We’re in a thicket of stories proclaiming “science is broken” and that stealing articles isn’t stealing because, publishers. This cottage industry of journal bashing and science trashing has reached a crescendo. What drives it? And what more important stories are being missed in the maelstrom? Continue reading

Ask The Chefs: What Is The Biggest Misconception People Have About Scholarly Publishing?

What is the biggest misconception people have about scholarly publishing? That’s what we asked the Chefs this month. Now we’re asking you. What did we miss? Continue reading

The Downside of Scale for Journal Publishers: Quality Control and Filtration

Scale can be achieved by broadly outsourcing the editorial process. Does this lead to a loss in quality control, and is this acceptable? Continue reading

Seven Things Every Researcher Should Know About Scholarly Publishing

After many and long conversations among colleagues within and beyond the Scholarly Kitchen
about what researchers need to know about scholarly publishing, Alice Meadows and Karin Wulf compiled a list of what we think to be the most urgent issues.
Continue reading

SAGE, Publons and the Love-in Between Publishers and Start-ups

SAGE recently announced that it has taken a minority stake in peer review start-up Publons. Charlie Rapple asks why publishers are investing in workflow tools, and why start-ups are accepting publishers’ money. Continue reading

Guest Post: Kent Anderson UPDATED — 96 Things Publishers Do (2016 Edition)

Kent Anderson returns to update his essential list of just what it is that publishers do. Continue reading

Revisiting: The Problem(s) With Credit for Peer Review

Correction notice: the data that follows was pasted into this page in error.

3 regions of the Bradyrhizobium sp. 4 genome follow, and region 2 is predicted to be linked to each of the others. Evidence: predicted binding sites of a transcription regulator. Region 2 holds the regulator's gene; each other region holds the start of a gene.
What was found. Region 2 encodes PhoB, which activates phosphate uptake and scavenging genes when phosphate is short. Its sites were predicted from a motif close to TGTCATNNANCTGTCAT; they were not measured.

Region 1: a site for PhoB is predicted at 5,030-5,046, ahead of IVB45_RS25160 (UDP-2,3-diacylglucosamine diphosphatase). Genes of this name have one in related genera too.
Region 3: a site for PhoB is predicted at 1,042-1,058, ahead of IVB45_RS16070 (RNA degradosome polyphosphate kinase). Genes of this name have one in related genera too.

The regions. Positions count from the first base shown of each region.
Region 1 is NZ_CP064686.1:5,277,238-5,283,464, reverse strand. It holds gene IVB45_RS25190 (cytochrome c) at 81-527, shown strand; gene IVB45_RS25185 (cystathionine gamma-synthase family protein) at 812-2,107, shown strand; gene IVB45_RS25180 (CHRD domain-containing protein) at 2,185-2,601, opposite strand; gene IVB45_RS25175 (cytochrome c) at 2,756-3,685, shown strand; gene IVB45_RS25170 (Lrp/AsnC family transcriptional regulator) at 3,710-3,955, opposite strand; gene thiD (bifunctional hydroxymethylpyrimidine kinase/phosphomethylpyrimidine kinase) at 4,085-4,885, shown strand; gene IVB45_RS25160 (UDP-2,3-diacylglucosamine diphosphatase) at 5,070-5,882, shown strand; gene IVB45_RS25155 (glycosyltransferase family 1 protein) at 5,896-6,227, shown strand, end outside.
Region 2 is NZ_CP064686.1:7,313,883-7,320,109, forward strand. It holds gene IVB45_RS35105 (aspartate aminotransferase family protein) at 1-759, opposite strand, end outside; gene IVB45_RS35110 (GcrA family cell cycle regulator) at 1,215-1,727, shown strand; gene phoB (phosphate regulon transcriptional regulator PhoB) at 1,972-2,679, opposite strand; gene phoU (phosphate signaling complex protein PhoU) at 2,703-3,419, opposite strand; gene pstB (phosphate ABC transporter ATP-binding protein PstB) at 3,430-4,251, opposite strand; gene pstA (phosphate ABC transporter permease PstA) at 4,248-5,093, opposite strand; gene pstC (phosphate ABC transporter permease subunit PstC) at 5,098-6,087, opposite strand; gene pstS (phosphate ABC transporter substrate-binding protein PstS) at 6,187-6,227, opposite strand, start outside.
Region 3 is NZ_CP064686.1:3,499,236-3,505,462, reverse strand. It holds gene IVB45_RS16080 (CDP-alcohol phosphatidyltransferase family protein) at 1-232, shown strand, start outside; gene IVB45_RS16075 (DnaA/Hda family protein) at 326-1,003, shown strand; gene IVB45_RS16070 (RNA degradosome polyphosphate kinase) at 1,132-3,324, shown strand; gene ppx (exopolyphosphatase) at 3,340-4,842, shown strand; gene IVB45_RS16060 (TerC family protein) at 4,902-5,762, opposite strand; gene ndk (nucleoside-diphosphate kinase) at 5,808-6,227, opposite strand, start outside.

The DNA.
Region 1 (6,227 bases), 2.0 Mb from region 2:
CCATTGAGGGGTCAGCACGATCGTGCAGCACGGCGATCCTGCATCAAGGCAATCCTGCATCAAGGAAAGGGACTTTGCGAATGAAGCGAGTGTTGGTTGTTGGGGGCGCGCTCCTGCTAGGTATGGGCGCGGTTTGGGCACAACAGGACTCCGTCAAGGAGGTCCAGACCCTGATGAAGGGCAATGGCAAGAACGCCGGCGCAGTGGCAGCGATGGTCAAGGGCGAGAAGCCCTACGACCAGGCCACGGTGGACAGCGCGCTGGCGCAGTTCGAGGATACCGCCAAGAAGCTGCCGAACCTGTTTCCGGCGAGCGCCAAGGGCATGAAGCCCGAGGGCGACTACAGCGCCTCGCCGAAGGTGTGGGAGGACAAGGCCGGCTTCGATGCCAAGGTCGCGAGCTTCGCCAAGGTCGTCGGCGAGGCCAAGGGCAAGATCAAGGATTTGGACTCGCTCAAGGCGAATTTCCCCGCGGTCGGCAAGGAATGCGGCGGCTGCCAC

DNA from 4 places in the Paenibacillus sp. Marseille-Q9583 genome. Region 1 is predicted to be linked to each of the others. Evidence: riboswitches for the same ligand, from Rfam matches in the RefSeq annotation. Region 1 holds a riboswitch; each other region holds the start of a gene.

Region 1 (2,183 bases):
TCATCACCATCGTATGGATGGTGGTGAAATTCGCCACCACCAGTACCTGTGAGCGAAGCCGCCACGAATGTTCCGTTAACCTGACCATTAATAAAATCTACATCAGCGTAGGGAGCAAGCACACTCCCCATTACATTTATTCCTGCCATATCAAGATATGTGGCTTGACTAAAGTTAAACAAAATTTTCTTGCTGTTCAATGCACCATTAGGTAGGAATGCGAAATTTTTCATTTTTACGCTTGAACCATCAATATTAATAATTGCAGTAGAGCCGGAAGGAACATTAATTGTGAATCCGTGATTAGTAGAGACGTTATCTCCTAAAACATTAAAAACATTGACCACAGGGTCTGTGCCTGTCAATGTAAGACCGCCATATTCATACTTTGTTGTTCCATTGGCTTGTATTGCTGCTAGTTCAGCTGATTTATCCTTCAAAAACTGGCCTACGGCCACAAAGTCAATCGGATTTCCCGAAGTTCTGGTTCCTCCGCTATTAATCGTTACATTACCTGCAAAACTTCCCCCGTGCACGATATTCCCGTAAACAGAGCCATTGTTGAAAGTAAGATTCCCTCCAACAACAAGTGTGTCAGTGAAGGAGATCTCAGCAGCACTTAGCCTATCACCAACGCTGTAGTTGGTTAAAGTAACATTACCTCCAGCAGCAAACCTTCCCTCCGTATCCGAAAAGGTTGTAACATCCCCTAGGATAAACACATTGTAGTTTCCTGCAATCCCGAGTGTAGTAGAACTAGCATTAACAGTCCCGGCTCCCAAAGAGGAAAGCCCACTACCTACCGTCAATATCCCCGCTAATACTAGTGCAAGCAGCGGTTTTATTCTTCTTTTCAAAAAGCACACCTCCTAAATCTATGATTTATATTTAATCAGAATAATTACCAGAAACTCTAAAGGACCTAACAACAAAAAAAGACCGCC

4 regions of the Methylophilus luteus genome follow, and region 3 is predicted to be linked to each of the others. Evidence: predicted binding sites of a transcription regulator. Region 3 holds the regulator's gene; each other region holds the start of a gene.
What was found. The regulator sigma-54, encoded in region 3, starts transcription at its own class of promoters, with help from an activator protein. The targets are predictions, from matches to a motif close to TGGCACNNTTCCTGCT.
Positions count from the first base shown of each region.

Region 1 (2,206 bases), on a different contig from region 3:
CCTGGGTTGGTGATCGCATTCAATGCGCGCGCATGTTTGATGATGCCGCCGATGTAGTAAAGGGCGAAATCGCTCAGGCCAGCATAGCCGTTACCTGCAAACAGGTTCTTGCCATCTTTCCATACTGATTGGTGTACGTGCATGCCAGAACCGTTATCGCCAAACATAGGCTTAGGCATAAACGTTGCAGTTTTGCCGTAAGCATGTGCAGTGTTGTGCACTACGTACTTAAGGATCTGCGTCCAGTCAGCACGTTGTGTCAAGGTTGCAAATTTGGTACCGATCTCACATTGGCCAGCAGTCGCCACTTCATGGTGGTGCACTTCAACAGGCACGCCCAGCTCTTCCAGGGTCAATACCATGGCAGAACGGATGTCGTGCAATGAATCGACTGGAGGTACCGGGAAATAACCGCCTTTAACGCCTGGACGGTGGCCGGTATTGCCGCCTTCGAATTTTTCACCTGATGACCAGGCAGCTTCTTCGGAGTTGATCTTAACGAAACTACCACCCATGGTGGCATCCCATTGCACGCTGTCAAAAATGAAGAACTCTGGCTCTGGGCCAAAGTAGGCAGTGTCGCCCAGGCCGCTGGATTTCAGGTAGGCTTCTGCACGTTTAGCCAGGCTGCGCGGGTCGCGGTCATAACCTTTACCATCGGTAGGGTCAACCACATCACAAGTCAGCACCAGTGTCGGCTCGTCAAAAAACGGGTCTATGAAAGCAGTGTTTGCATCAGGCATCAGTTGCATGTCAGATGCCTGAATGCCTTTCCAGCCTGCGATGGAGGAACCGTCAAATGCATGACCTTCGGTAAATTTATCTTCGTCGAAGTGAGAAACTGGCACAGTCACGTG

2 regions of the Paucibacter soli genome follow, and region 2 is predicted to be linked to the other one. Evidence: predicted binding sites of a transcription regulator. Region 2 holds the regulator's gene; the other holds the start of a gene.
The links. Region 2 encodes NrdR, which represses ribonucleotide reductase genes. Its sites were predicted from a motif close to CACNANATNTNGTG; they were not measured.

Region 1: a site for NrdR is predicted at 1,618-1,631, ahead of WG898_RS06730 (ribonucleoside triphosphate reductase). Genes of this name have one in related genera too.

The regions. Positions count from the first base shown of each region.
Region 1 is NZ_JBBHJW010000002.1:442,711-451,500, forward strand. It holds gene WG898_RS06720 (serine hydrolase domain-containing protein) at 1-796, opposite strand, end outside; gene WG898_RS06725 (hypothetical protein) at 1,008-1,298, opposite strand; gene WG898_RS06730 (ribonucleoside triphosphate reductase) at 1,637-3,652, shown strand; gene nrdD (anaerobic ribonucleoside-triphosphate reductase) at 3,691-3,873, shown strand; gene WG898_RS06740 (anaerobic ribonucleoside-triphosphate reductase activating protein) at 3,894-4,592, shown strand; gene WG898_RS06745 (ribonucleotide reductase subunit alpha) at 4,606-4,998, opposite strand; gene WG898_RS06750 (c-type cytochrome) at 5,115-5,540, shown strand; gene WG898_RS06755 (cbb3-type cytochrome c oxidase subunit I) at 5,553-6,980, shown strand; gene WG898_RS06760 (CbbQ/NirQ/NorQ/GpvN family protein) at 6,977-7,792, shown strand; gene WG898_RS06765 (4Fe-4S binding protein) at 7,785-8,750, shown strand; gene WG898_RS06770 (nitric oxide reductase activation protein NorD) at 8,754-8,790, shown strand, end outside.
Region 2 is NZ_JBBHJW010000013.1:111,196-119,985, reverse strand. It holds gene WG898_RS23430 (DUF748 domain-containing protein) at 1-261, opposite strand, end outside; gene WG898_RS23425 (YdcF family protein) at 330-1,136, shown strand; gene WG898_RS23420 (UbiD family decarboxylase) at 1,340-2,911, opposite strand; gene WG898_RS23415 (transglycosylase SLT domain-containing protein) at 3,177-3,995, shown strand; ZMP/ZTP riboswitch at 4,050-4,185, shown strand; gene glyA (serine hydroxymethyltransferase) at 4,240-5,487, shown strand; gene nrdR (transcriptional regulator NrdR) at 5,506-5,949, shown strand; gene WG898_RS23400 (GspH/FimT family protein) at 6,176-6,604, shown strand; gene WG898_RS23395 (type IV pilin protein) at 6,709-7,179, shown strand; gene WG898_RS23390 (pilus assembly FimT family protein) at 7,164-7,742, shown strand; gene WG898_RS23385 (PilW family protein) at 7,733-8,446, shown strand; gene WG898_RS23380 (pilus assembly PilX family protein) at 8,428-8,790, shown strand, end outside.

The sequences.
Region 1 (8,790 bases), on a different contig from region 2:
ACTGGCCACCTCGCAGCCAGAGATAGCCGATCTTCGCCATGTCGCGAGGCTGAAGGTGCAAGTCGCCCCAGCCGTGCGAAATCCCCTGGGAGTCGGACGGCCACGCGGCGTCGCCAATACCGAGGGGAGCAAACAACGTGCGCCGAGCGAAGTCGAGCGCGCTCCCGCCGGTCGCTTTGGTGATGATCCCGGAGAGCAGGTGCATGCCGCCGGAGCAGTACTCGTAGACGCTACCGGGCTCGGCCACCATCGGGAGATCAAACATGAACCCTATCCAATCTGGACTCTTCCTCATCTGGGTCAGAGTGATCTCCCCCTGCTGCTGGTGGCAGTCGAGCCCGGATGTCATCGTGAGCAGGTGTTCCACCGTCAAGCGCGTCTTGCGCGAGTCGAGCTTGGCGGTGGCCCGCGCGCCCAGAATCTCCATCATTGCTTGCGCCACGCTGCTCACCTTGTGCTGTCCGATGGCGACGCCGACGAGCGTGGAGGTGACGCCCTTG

Do we need more metrics, or can some questions be answered more easily? Continue reading

PNAS: Tighter Editorial Policy Improves NAS Papers

After years of tightening its submissions policy, papers contributed by NAS members start resembling direct submissions. Continue reading

Is Reviewer Fatigue a Real Thing?

Editors are quick to assume that reviewer fatigue is slowing them down; but one journal found that excessive invitations to review was not cited as a major reason why reviewers declined invitations. Continue reading

Survey: What Do Authors Expect From Peer Review?

Stop thinking of peer review as a concept and start thinking of it as a toolbox. Continue reading

Do Academy Members Publish Better Papers?

When journals provide academy members a VIP submission track, do their papers perform any better? Continue reading

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The mission of the Society for Scholarly Publishing (SSP) is "[t]o advance scholarly publishing and communication, and the professional development of its members through education, collaboration, and networking." SSP established The Scholarly Kitchen blog in February 2008 to keep SSP members and interested parties aware of new developments in publishing.
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The Scholarly Kitchen is a moderated and independent blog. Opinions on The Scholarly Kitchen are those of the authors. They are not necessarily those held by the Society for Scholarly Publishing nor by their respective employers.